type of machines, whose phonetic output is instantly translated into
text by a computer and displayed on the screen. This technique was
developed in the 1970s as an initiative of the BBC‘s Ceefax teletext service.[19]
In collaboration with the BBC, a university student took on the
research project of writing the first phonetics-to-text conversion
program for this purpose. Sometimes, the captions of live broadcasts,
like news bulletins, sports events, live entertainment shows, and other
live shows, fall behind by a few seconds. This delay is because the
machine does not know what the person is going to say next, so after the
person on the show says the sentence, the captions appear.[20]
Automatic computer speech recognition now works well when trained to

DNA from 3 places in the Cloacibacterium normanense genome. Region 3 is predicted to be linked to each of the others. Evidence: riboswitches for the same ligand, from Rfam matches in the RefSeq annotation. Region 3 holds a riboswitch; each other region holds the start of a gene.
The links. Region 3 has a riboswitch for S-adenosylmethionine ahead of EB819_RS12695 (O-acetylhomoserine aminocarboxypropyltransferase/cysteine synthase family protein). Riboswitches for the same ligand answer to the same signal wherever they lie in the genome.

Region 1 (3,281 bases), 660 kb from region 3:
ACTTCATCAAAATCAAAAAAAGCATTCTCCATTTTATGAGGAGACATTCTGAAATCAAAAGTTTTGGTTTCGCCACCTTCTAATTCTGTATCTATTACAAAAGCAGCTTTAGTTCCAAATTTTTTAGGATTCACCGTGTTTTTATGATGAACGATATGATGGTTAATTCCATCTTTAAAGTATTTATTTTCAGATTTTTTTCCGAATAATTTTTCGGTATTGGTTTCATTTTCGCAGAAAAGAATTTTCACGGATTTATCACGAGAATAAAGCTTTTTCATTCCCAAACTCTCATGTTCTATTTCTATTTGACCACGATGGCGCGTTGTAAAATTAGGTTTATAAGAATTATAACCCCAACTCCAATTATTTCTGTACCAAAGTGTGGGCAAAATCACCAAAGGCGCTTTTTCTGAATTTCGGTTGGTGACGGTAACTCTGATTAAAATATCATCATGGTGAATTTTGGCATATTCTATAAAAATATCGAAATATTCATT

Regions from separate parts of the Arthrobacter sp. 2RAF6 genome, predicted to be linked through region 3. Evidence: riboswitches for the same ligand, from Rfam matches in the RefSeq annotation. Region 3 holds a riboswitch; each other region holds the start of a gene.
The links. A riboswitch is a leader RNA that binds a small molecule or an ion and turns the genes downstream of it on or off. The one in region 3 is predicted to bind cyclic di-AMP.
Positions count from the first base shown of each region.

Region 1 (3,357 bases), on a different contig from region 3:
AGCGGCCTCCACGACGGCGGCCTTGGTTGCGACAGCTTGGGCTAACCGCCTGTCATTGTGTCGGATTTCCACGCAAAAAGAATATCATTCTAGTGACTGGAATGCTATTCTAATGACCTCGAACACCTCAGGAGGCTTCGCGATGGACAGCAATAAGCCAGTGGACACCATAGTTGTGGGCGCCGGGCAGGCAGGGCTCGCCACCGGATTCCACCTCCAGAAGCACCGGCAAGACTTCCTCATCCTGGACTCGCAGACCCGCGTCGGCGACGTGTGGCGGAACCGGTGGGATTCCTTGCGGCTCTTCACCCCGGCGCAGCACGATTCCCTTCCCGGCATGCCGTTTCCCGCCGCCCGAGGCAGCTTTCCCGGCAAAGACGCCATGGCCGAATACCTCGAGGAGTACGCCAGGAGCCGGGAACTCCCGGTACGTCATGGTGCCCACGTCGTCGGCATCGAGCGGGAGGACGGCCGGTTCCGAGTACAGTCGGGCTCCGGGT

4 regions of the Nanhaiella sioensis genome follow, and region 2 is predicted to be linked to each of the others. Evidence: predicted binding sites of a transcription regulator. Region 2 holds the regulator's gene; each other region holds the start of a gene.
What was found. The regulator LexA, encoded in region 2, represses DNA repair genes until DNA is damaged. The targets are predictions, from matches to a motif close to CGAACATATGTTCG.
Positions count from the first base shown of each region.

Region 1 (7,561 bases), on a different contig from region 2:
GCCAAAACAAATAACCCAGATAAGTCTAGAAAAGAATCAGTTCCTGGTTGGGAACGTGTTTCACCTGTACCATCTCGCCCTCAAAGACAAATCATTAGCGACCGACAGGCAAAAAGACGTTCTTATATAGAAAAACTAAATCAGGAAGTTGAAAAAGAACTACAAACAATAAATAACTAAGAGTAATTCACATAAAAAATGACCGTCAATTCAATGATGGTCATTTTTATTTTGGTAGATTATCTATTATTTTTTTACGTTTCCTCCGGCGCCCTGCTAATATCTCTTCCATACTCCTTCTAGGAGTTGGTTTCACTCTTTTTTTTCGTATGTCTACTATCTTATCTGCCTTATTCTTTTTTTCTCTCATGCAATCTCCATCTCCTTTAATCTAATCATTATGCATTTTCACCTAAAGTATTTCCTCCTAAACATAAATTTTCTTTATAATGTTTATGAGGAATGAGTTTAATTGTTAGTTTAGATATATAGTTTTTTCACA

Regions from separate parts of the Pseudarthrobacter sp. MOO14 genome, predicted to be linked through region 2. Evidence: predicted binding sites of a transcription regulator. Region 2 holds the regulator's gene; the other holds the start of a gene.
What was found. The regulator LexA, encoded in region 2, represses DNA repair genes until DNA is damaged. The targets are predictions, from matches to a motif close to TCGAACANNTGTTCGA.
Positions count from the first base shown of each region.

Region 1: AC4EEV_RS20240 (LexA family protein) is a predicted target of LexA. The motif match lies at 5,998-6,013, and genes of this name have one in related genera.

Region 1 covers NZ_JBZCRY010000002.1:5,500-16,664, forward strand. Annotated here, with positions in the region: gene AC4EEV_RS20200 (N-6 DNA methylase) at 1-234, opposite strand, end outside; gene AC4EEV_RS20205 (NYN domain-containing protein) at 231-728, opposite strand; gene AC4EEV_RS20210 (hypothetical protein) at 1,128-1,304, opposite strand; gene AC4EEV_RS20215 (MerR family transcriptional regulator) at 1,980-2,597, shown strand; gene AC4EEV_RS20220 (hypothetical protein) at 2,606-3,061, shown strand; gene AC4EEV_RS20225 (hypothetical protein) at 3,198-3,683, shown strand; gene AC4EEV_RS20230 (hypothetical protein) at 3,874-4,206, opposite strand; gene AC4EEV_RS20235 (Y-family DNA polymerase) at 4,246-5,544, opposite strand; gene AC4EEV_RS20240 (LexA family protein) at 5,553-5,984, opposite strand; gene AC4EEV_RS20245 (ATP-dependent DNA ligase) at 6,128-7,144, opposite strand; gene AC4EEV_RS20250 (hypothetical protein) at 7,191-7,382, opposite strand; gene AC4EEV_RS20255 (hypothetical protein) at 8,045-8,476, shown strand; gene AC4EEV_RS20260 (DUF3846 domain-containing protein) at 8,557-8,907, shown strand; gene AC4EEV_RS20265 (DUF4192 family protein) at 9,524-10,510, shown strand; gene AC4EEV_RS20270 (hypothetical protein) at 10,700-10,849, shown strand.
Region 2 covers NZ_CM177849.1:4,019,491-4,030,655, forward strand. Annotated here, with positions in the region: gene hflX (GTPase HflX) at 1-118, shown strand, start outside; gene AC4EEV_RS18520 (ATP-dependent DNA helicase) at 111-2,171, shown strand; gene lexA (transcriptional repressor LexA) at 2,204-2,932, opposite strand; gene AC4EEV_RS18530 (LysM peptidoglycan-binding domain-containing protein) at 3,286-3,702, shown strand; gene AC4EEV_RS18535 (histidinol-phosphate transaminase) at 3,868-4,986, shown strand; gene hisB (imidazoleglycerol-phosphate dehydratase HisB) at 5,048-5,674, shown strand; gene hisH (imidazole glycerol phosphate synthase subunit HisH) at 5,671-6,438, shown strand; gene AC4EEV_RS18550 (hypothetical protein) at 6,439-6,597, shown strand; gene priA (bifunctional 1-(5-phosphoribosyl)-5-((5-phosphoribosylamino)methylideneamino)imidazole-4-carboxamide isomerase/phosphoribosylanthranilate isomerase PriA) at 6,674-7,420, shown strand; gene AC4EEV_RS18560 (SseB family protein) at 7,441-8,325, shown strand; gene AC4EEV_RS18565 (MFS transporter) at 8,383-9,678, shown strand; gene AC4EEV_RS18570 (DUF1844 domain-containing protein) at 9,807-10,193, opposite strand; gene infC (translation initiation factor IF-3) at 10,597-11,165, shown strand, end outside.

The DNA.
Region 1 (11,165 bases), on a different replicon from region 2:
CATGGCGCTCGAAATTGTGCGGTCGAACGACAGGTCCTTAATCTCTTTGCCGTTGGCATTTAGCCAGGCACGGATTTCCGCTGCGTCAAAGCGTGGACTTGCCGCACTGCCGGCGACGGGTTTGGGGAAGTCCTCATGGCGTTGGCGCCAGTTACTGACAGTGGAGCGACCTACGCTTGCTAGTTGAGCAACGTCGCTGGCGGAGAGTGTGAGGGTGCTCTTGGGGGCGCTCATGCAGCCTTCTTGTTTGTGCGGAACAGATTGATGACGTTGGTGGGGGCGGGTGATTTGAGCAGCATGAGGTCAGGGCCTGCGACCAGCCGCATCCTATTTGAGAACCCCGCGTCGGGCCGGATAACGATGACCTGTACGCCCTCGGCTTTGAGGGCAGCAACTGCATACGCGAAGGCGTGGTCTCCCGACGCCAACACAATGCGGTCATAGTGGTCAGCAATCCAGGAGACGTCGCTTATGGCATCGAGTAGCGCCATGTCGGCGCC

recognize a single voice, and so since 2003, the BBC does live
subtitling by having someone re-speak what is being broadcast. Live
captioning is also a form of real-time text. Meanwhile, sport events on channels like ESPN are using court reporters, using a special (steno) keyboard and individually constructed “dictionaries.”
In some cases, the transcript is available beforehand, and captions
are simply displayed during the program after being edited. For programs
that have a mix of pre-prepared and live content, such as news bulletins, a combination of the above techniques is used.
For prerecorded programs, commercials, and home videos, audio is
transcribed and captions are prepared, positioned, and timed in advance.
For all types of NTSC programming, captions are “encoded” into line 21 of the vertical blanking interval – a part of the TV picture that sits just above the visible portion and is usually unseen. For ATSC (digital television)
programming, three streams are encoded in the video: two are backward